Jermaine Dye, ladies and gentlemen, is about to say goodbye to professional baseball.
According to Ken Rosenthal of FOXSports.com, the free agent outfielder, now 37 years old, has only drawn minor league contract offers from interested big league clubs this offseason and only wants to continue his playing career if guaranteed a roster spot. Fair enough.
Dye wore the jersey of four different teams during his playing career — the Braves, Royals, A’s and White Sox — and will leave behind 325 career home runs and a .274/.338/.488 career batting line.
“I would still like to play, but I think my choices have passed and teams have gone with other people,” Dye said Wednesday. “I will continue to stay in shape and hopefully someone will call. If nothing gets done by the end of the spring, I may call it a career.”
The native of northern California probably could have made some noise as a part-time designated hitter in the American League this season, but his bad range defensively made him unattractive to teams who prefer flexibility. He posted a respectable .250/.340/.453 batting line and 27 home runs in 2009, his last year as a big leaguer. So, hey, the guy can tell the world that he went out on top.
Did you have a bad day? It’s OK. We all do sometimes. It’s just part of life. Even ballplayers have bad days. Even the good ones.
Odubel Herrera is a good one. He’s only 25, but he’s already got two seasons of above average hitting under his belt. Dude gets on base. He could be a regular for tons of teams, so there’s no shame at all in him having a bad day. And boy howdy did he have a bad day today. He went 0-for-5 with five strikeouts in the Phillies extra innings win against the Rockies.
“I feel that I am making good swings but I’m just missing the pitches,” Herrera said.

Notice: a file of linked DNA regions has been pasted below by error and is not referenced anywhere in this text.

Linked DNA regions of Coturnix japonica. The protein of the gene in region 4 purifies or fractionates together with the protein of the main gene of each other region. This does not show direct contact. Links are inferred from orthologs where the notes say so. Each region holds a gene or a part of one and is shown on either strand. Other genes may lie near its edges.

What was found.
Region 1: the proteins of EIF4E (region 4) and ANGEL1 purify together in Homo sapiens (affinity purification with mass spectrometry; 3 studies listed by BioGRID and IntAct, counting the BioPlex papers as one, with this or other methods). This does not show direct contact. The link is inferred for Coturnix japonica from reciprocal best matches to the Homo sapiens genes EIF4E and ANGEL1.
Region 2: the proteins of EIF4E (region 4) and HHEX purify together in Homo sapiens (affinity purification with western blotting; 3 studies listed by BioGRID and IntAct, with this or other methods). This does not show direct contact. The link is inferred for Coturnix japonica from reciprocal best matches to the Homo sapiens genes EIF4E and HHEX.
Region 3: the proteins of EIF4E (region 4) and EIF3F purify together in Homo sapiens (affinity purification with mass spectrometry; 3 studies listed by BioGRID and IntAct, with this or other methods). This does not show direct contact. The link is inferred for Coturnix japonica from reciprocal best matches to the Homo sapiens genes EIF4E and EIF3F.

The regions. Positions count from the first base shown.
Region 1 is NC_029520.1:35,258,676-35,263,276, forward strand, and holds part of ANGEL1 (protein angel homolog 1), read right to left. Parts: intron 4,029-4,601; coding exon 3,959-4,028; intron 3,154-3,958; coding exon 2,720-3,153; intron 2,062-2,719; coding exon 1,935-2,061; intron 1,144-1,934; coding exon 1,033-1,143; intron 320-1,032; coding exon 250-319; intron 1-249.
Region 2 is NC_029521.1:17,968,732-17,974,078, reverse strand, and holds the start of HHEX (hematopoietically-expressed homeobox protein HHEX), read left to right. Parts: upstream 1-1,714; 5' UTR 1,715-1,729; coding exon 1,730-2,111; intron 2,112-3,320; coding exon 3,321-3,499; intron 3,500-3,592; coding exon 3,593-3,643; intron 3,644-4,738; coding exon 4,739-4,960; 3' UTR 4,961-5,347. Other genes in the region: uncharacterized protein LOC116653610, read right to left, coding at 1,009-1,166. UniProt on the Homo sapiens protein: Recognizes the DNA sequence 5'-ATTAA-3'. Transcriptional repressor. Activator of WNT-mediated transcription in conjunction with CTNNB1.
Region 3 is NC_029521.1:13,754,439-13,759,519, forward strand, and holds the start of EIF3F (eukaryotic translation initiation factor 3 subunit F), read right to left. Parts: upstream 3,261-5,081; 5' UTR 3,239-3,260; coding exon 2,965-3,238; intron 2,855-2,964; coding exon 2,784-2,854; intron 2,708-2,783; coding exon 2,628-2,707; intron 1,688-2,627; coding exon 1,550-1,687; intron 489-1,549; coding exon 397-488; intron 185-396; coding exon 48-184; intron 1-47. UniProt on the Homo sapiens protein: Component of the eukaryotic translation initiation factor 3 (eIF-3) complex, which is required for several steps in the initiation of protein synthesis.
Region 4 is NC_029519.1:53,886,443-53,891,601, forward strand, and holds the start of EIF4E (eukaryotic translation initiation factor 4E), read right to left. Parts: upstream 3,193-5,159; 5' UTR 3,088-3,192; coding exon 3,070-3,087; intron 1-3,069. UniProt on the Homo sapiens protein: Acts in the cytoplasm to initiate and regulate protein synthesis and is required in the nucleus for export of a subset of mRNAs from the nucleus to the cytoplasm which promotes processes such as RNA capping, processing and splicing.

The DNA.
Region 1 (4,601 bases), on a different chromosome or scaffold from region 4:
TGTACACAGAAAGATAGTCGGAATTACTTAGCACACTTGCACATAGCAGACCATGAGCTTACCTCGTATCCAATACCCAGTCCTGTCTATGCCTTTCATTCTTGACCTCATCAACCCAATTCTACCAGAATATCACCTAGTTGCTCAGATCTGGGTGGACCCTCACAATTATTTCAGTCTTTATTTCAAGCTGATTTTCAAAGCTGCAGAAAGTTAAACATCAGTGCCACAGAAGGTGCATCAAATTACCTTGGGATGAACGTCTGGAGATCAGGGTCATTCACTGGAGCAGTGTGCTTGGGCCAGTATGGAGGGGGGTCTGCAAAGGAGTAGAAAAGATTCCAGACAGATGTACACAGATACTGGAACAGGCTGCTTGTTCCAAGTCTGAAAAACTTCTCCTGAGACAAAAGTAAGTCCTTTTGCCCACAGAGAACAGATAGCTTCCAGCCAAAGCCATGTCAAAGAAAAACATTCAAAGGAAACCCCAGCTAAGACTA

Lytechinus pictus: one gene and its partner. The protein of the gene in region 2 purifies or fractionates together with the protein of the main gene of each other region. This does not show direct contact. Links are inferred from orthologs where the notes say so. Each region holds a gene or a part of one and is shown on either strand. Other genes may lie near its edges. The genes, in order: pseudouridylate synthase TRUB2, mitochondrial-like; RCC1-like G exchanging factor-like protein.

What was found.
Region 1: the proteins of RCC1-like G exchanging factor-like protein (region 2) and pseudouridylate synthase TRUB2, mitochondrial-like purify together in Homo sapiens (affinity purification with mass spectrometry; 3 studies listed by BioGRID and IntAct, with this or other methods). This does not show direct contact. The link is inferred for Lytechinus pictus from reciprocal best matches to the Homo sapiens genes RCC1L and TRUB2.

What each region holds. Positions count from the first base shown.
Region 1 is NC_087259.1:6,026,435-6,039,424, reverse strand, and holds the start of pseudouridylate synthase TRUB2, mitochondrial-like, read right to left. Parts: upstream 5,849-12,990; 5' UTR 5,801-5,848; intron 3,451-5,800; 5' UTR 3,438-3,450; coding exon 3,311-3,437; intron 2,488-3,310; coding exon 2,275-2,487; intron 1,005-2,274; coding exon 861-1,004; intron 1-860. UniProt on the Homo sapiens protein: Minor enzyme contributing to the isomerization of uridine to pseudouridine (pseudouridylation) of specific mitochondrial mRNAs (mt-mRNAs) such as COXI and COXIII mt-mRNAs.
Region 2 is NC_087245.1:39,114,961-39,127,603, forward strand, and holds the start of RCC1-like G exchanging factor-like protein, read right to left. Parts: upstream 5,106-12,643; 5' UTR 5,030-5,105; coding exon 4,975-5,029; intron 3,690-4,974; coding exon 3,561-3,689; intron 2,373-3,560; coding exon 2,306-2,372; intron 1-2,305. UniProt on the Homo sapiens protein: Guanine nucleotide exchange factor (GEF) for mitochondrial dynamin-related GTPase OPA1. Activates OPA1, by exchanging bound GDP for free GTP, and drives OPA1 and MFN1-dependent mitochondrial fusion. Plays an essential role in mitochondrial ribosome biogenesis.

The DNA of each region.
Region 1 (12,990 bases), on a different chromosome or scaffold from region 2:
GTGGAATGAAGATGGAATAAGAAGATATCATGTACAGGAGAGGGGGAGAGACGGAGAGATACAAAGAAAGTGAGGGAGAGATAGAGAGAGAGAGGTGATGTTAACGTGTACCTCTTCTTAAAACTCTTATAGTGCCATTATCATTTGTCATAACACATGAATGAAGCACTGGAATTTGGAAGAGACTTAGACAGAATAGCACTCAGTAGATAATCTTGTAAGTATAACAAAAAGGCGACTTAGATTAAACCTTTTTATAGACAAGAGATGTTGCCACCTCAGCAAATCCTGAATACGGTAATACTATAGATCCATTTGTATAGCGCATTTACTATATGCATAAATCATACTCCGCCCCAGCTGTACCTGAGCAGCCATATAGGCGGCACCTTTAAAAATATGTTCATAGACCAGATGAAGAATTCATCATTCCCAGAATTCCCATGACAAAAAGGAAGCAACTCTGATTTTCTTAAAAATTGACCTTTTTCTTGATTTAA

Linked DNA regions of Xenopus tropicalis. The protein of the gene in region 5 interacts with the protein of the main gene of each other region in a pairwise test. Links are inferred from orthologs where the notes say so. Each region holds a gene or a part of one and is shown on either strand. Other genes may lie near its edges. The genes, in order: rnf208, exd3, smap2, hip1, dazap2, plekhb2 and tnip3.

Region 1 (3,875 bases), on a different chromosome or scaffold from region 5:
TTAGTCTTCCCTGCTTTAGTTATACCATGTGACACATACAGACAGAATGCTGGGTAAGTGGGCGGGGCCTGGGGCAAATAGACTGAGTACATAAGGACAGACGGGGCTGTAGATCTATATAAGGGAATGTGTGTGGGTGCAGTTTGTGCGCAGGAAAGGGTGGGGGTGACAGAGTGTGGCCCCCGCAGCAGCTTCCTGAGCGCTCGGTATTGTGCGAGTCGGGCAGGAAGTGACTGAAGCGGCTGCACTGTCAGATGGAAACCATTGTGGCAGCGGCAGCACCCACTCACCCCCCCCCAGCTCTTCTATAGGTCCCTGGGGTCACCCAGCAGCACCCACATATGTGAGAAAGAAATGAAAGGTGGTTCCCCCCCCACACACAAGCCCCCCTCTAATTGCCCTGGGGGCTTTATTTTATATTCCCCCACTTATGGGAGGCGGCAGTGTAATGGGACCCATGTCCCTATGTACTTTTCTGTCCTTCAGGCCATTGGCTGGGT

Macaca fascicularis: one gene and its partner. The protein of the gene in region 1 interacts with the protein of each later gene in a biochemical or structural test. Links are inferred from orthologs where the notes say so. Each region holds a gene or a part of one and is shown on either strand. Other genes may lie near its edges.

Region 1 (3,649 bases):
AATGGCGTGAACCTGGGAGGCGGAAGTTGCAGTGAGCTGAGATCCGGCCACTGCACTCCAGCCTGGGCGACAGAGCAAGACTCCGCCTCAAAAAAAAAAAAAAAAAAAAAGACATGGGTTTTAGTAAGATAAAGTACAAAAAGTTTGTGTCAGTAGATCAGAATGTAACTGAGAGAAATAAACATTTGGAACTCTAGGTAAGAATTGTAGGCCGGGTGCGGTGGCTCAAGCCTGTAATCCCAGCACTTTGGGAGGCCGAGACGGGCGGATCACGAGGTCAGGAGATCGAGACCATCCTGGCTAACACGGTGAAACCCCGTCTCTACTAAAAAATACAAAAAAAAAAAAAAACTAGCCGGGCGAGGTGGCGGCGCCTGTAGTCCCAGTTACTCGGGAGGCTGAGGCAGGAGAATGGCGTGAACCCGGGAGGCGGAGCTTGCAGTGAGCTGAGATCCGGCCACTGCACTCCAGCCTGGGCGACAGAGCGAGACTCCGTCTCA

Well, that is how strikeouts work.
Four strikeouts in a game is known as a Golden Sombrero. Players don’t strike out five times in a game very often so they don’t have an agreed upon name, but I’ve seen it referred to as the “platinum sombrero,” which seems pretty solid for such a feat. Six is a titanium sombrero or a double platinum sombrero, though there are references to it as a “Horn,” for Sam Horn, who deserves something to be named in his honor. Horn is like Moe Greene — a great man, a man of vision and guts — yet there isn’t even a plaque, or a signpost or a statue of him!
But I digress.
The last time a Phillies player did it was when Pat Burrell K’d five times in September 2008. The Phillies won the World Series that year, of course, so maybe this is an omen. [looks at standings] Or maybe not.
Anyway, get a good night’s sleep tonight, Odubel. Shake it off. Tomorrow is another day.
NEW YORK (AP) Rachel Robinson will receive the Buck O’Neil Lifetime Achievement Award from baseball’s Hall of Fame on July 29, the day before this year’s induction ceremony.
She’s the wife of late Hall of Famer Jackie Robinson, who broke the major league color barrier in 1947. Rachel Robinson created the Jackie Robinson Foundation in 1973, a year after he husband’s death. Rachel Robinson, who turns 95 in July 19, headed the foundation’s board until 1996.
The O’Neil award was established in 2007 to honor individuals who broaden the game’s appeal and whose character is comparable to that of O’Neil. He played in the Negro Leagues, was a scout for major league baseball teams and helped establish the Negro Leagues Baseball Museum in Kansas City, Missouri.
The award was given to O’Neil in 2008, Roland Hemond in 2011 and Joe Garagiola in 2014.